Howdy Australia!! - Lula walks out of Prison - A court ruling could ignite India's religious divide - Wouldn't it be common sense to allow people to see what they're doing at work? - And more in your CareerSpot Global News Briefs:

The New South Wales fires have been pretty bad:  At least 100 homes have been burned and one person is dead while two are unaccounted for.  The poor Koalas are in trouble.  Have a good thought for the firies and the people who needed help today.

Lula has walked out of a Brazilian prison, and is now free to appeal his conviction on corruption charges from the outside.  Brazil's Supreme Court yesterday ruled that defendants should not be jailed until after the appeals process is exhausted.  The popular former president whose full name is Luiz Inacio Lula da Silva was greeted by happy supporters as he walked out of the federal police headquarters in the city of Curitiba where he has been lock up for 580 days.  Lula has always denied the charges and his conviction - which supporters have long maintained was a political hit to knock him out of the 2018 presidential election - is in doubt after the website The Intercept revealed collusion between the judge Sergio Moro and prosecutors to go after political rivals of the far right.

India is on edge as it awaits a key Supreme Court ruling, and either way it goes it could be trouble.  This is over the highly disputed religious site of Ayodhya, which Hindus claim is the birthplace of their god Ram.  A Mughal mosque had stood there from the 16th Century until 1992, when rioting fundamentalist Hindus tore it down.  Subsequent archaeological digs suggest the mosque was built over an earlier Hindu temple.  A 2010 court ruling sought to divide the site 2/3s to the Hindus, 1/3 to the Muslims - no one was pleased with that particular dispensing of the wisdom of Solomon.  Police in Ayodhya city are on high alert because no matter what happens, there are going to be a lot of upset people.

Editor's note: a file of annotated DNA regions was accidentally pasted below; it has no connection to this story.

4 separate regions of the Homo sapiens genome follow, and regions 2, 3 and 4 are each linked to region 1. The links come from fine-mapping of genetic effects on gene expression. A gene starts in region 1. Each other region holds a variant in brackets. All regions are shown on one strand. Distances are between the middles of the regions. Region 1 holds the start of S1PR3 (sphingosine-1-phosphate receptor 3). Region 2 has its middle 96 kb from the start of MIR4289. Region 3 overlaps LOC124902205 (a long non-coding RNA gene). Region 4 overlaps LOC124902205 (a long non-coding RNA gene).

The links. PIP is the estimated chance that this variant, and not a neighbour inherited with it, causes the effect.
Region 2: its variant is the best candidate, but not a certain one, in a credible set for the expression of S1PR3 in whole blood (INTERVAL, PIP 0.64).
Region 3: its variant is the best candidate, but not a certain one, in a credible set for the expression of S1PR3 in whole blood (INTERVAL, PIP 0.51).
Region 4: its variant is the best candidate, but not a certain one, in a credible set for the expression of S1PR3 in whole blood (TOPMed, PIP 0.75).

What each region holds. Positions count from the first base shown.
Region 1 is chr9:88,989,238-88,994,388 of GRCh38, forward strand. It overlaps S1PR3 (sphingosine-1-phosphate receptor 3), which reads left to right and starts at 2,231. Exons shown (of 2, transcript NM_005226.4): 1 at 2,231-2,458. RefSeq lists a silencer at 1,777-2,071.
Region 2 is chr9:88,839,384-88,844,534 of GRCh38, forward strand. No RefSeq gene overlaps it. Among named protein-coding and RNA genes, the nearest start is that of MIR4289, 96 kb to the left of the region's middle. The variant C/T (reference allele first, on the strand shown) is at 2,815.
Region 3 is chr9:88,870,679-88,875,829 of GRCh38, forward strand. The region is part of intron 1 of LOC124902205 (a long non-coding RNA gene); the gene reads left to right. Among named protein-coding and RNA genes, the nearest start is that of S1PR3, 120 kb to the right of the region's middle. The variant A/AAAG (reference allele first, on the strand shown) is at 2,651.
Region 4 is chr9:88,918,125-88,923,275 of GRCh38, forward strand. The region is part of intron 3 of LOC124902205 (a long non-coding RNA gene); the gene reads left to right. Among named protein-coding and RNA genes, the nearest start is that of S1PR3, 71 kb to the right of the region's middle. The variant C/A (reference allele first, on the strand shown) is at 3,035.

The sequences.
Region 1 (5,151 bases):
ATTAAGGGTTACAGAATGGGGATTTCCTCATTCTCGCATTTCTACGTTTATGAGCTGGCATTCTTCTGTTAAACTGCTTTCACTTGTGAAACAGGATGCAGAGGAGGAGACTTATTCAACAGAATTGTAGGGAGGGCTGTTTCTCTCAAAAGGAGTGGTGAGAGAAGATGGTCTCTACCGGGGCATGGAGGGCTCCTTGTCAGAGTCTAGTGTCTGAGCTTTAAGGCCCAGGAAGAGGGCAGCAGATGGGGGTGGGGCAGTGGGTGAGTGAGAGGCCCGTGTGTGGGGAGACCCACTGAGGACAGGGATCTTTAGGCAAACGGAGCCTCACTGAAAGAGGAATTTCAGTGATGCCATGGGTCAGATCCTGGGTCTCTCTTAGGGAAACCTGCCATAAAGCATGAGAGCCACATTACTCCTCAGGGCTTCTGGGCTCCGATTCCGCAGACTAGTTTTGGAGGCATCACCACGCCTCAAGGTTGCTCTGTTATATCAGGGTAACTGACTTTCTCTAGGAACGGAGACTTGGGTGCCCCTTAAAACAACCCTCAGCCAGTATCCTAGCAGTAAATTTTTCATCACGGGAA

US House Impeachment investigators released more transcripts of testimony from White House officials, and it keeps pointing to scheme to illegally shake-down Ukraine into coming up with fake evidence on Trump's political rival by withholding pre-approved military aid.  Dr. Fiona Hill, the former senior director for European and Russian affairs on the National Security Council, testified that EU ambassador Gordon Sondland blurted out the scheme to her.  And the National Security Council's Ukraine expert Lt. Col. Alexander Vindman testified that Sondland revealed it was White House Chief of Staff Mick Mulvaney who coordinated the quid pro quo.  

The Philippines is granting asylum to an Iranian former beauty queen who fears she would be executed if she returns to Iran because she has criticized the government.  Bahareh Zare Bahari had been stuck in the airport at Manila for weeks after Iran filed an Interpol "Red Notice" for her because she spoke out for women's rights and displayed an image of crown prince Reza Pahlavi from the deposed Shah's family at the 2018 Miss Intercontinental beauty contest in Manila.  She's been living there since 2014 to study dentistry; now as a refugee, all work restrictions will be lifted.

There's a growing movement of Japanese women demanding to be allowed to wear eyeglasses at work in the often-ridiculously sexist country, which ranks 110 out of 149 in the World Economic Forum's latest global gender gap report.  Social media exploded after a TV exposed businesses that were imposing the bans on female staff.  "If the rules prohibit only women to wear glasses, this is a discrimination against women," said Kanae Doi if Human Rights Watch.  Earlier this year, women were enraged by employers who demand they wear high heels, only to have the liver-spotted fossil who pretends to be the health, labour and welfare minister rule that such dress codes were "necessary and appropriate".